Illegal immigration, refugees top Arab-EU Summit agenda

Updated 24 February 2019
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Illegal immigration, refugees top Arab-EU Summit agenda

  • Heads of state, officials from EU and Arab League member countries to attend summit today
  • Some 19.5 million people globally have been forced to flee their countries

CAIRO: Egypt on Sunday will host heads of state, government officials and representatives from EU and Arab League member countries, including German Chancellor Angela Merkel, Cypriot President Nicos Anastasiades and Bahrain’s King Hamad.

Refugees and illegal immigration will top the agenda amid the conflicts in Syria, Yemen, Libya, Iraq, Afghanistan and Palestine.

Some 19.5 million people globally have been forced to flee their countries. According to the European Border and Coast Guard Agency (Frontex), Syrians constitute the largest refugee population in Europe, followed by Eritreans then Afghans.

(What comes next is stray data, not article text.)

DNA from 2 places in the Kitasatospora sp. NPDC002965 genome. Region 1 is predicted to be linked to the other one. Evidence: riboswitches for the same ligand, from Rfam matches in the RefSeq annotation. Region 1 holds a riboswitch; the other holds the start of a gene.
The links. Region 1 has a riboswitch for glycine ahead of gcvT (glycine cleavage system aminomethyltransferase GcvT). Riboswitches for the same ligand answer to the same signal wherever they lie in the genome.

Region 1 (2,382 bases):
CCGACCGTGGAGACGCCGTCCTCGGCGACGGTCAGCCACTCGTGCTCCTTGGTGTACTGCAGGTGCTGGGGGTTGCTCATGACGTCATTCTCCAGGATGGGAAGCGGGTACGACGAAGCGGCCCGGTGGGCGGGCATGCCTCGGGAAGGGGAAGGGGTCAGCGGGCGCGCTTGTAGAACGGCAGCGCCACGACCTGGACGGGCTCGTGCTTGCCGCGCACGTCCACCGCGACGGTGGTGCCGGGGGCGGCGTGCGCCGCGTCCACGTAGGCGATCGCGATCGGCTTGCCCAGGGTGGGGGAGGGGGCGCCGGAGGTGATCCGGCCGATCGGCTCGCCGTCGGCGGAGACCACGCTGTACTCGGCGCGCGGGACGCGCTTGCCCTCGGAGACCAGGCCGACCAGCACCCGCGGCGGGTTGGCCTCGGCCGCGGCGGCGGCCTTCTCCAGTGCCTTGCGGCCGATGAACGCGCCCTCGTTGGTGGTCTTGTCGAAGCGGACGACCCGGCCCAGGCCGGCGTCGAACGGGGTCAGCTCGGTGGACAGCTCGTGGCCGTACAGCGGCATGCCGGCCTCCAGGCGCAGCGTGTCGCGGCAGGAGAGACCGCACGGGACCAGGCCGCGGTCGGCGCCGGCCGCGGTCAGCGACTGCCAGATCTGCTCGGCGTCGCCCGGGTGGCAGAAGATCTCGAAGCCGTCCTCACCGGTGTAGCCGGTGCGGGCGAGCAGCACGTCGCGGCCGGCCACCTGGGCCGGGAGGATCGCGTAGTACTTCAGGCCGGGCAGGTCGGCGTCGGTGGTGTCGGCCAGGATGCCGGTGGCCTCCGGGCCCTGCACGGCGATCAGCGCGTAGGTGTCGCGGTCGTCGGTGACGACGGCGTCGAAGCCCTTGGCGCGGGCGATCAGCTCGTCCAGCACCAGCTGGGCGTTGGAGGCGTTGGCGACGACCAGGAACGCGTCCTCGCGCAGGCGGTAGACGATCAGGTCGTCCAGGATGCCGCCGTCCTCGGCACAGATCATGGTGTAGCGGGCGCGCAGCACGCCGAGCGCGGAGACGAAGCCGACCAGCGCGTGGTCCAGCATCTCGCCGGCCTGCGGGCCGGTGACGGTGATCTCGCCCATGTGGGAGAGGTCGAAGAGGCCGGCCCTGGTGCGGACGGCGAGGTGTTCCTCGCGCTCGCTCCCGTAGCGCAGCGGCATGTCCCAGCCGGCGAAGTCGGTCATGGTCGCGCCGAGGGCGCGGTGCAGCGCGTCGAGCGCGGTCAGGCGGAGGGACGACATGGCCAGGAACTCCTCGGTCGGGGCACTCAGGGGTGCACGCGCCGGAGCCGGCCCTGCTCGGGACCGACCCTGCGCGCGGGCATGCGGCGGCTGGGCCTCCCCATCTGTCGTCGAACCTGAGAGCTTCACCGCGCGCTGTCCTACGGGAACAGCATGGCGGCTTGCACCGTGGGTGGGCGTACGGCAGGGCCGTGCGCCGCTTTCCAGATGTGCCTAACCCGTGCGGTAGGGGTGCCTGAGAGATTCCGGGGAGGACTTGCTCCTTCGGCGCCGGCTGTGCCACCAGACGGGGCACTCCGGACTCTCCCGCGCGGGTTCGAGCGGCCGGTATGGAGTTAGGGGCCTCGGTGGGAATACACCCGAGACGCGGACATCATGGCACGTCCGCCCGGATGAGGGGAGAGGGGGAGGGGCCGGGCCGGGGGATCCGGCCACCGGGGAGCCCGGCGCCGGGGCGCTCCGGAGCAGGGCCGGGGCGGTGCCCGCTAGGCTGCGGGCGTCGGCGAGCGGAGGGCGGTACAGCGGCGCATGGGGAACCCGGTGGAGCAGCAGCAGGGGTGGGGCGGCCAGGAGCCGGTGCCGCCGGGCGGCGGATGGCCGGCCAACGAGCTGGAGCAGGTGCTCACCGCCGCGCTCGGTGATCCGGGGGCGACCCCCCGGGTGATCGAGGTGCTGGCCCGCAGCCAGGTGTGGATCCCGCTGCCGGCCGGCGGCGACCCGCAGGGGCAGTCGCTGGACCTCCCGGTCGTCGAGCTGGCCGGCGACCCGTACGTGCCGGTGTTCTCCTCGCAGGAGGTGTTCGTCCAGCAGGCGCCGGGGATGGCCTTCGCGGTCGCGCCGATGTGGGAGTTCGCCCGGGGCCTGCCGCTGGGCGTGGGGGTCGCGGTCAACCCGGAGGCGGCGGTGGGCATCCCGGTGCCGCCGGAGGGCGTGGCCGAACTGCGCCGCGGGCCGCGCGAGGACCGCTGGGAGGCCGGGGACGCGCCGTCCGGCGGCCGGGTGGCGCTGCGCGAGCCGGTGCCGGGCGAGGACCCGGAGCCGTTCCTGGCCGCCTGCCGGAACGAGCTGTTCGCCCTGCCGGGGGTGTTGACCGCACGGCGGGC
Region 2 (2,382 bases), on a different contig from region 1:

According to unofficial statistics, Syrians are also the largest refugee population in the Arab world, followed by Yemenis, Libyans and Sudanese.

Hossam El-Khouli, secretary-general of the Egyptian Nation’s Future Party, said: “The EU … should call for the repatriation of refugees if conditions are appropriate.”

He said: “As for the right of asylum … a number of countries have granted asylum to criminals who have committed violent crimes against their own people and homelands.”

Summit participants intend to debate the necessity of combating this kind of migration, especially given its impact on the security and economy of many countries. 

Margaret Azer, an Egyptian lawmaker, said a country’s economic conditions are one of the main drivers of illegal immigration. 

“The decline of political conditions in several countries is (also) contributing to the rise in numbers of people seeking illegal immigration,” she told Arab News. 

“For example, we see that the biggest percentage of immigrants in Europe are from countries like Syria and Libya. The reason could also be religious or sectarian persecution, as is the case in Myanmar.”

Frontex President Fabrice Leggeri said although the number of migrants arriving in Europe dropped to 150,114 in 2018 compared to 204,750 in 2017, the agency continues to support border controls by providing more workers and technology.